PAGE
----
Lei Mokihana: The Garden Island’s Hawaiian-language Column

Found only in Kauai, the mokihana is a native Hawaiian citrus tree (Pelea animsata) with branches sprouting fragrant green and yellow cherry-like fruits. They’re used to create a fragrant dark green and brown bead-like lei (floral neck garlands), and the mokihana lei represents Kauai.

“Lei Mokihana” refers to a Hawaiian-language newspaper column published in Kauai by The Garden Island newspaper. Edited by J. M. Kaneakua  and A. G. Kaulukou, the column ran on Tuesdays from January through March 1912. The column provided local news and commentary, including the following:

  • The Daughters of Hawaii in Honolulu considered building a monument to King Kamehameha III.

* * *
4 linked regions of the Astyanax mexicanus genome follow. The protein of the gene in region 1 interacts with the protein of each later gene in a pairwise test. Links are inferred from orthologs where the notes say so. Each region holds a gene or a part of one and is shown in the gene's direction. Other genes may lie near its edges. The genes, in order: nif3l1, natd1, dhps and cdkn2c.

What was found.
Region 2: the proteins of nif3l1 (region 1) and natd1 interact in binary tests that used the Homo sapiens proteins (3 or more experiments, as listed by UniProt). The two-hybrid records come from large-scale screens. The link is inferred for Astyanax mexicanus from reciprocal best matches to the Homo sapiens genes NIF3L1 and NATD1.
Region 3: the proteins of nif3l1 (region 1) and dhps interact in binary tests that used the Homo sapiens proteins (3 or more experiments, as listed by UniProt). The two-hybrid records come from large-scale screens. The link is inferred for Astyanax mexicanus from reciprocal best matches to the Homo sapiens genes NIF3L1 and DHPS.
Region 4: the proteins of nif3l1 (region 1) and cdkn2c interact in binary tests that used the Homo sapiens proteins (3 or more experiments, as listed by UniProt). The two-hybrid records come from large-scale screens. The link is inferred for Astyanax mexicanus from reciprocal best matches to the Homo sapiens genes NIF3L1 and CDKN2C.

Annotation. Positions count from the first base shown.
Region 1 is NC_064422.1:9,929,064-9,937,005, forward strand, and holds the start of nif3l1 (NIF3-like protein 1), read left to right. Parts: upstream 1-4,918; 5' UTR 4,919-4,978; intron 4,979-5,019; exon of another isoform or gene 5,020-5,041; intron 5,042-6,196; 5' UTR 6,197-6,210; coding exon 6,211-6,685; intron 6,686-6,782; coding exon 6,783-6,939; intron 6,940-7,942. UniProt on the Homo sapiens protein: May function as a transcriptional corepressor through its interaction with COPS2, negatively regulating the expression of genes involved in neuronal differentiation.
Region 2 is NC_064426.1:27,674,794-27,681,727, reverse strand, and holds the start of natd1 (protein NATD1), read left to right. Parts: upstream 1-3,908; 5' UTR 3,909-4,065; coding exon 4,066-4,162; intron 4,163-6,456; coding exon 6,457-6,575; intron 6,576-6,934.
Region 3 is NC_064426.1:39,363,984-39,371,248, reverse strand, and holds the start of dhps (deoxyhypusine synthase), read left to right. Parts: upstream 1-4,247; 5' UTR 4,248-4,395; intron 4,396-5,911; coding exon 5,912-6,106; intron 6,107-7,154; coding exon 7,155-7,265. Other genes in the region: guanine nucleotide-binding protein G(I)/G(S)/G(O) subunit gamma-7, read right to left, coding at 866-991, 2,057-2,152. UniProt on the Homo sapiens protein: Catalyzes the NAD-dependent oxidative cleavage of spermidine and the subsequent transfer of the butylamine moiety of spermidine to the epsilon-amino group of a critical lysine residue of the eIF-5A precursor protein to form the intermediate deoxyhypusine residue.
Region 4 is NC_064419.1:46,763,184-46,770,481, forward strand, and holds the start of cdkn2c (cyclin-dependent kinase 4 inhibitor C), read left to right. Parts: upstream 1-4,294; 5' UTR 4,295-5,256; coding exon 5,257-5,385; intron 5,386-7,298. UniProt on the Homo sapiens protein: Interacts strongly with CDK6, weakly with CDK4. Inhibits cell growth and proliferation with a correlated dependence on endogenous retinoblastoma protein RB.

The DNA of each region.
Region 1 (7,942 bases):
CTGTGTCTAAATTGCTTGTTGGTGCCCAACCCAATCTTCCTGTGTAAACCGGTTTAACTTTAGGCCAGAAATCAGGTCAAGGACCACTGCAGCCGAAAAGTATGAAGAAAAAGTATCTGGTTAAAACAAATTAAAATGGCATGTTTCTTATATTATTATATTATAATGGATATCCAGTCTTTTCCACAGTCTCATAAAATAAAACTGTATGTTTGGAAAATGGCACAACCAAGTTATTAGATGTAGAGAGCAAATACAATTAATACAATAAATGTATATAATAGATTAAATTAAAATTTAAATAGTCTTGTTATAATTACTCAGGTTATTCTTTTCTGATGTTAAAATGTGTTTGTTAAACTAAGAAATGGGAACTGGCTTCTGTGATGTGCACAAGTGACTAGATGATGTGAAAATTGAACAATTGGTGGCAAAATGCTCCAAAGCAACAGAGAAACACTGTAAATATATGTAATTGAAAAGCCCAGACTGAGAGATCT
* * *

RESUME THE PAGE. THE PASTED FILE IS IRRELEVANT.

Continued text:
• A drunk man abused wife and children in Hanamaulu, Kauai.

“Lei Mokihana” usually took up two entire columns on the left or middle of the page.

Seven issues of The Garden Island published “Lei Mokihana” through March 19, 1912, and The Garden Island did not acknowledge the termination of the Hawaiian-language column.

– Alice Kim

English Translations by Nupepa
“A Monument to Kamehameha III Might Be Built” — “Hawaiian-Language column in the Garden Island! 1912.”
“They Should Be Flogged” — “One More Article from Garden Island. 1912.”


“Lei Mokihana” on Chronicling America

January 23, 1912, Page 2

January 30, 1912, Page 2

February 13, 1912, Page 6

February 20, 1912, Page 6

March 5, 1912, Page 5

March 12, 1912, Page 5

March 19, 1912, Page 6